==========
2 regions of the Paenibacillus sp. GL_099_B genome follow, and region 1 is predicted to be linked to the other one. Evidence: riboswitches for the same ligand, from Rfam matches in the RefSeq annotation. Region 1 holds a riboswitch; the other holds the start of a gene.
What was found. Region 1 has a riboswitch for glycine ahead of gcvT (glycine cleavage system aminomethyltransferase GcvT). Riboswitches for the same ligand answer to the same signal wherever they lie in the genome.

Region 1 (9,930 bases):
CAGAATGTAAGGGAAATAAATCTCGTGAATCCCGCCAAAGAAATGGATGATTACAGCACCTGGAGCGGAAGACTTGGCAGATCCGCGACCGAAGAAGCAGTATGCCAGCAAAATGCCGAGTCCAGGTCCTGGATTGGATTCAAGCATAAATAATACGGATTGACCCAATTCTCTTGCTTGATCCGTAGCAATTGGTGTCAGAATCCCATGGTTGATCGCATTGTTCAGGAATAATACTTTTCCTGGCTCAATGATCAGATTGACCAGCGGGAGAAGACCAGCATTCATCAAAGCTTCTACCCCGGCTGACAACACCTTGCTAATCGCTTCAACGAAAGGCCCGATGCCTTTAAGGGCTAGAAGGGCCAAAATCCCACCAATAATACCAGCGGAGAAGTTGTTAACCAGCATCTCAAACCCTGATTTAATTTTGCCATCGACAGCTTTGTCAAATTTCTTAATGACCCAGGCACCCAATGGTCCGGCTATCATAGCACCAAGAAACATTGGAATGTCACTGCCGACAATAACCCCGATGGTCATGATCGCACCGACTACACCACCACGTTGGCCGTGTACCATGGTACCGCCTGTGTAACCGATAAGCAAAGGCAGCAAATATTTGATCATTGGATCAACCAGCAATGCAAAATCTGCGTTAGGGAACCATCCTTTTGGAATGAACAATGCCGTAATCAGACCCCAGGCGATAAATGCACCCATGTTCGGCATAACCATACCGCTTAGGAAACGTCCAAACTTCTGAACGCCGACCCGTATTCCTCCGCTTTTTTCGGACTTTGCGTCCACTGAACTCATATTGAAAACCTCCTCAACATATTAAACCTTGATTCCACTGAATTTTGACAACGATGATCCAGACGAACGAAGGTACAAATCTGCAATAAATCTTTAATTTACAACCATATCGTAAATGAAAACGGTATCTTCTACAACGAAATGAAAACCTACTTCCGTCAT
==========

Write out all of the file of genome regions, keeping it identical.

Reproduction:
2 regions of the Paenibacillus sp. GL_099_B genome follow, and region 1 is predicted to be linked to the other one. Evidence: riboswitches for the same ligand, from Rfam matches in the RefSeq annotation. Region 1 holds a riboswitch; the other holds the start of a gene.
What was found. Region 1 has a riboswitch for glycine ahead of gcvT (glycine cleavage system aminomethyltransferase GcvT). Riboswitches for the same ligand answer to the same signal wherever they lie in the genome.

Region 1 (9,930 bases):
CAGAATGTAAGGGAAATAAATCTCGTGAATCCCGCCAAAGAAATGGATGATTACAGCACCTGGAGCGGAAGACTTGGCAGATCCGCGACCGAAGAAGCAGTATGCCAGCAAAATGCCGAGTCCAGGTCCTGGATTGGATTCAAGCATAAATAATACGGATTGACCCAATTCTCTTGCTTGATCCGTAGCAATTGGTGTCAGAATCCCATGGTTGATCGCATTGTTCAGGAATAATACTTTTCCTGGCTCAATGATCAGATTGACCAGCGGGAGAAGACCAGCATTCATCAAAGCTTCTACCCCGGCTGACAACACCTTGCTAATCGCTTCAACGAAAGGCCCGATGCCTTTAAGGGCTAGAAGGGCCAAAATCCCACCAATAATACCAGCGGAGAAGTTGTTAACCAGCATCTCAAACCCTGATTTAATTTTGCCATCGACAGCTTTGTCAAATTTCTTAATGACCCAGGCACCCAATGGTCCGGCTATCATAGCACCAAGAAACATTGGAATGTCACTGCCGACAATAACCCCGATGGTCATGATCGCACCGACTACACCACCACGTTGGCCGTGTACCATGGTACCGCCTGTGTAACCGATAAGCAAAGGCAGCAAATATTTGATCATTGGATCAACCAGCAATGCAAAATCTGCGTTAGGGAACCATCCTTTTGGAATGAACAATGCCGTAATCAGACCCCAGGCGATAAATGCACCCATGTTCGGCATAACCATACCGCTTAGGAAACGTCCAAACTTCTGAACGCCGACCCGTATTCCTCCGCTTTTTTCGGACTTTGCGTCCACTGAACTCATATTGAAAACCTCCTCAACATATTAAACCTTGATTCCACTGAATTTTGACAACGATGATCCAGACGAACGAAGGTACAAATCTGCAATAAATCTTTAATTTACAACCATATCGTAAATGAAAACGGTATCTTCTACAACGAAATGAAAACCTACTTCCGTCAT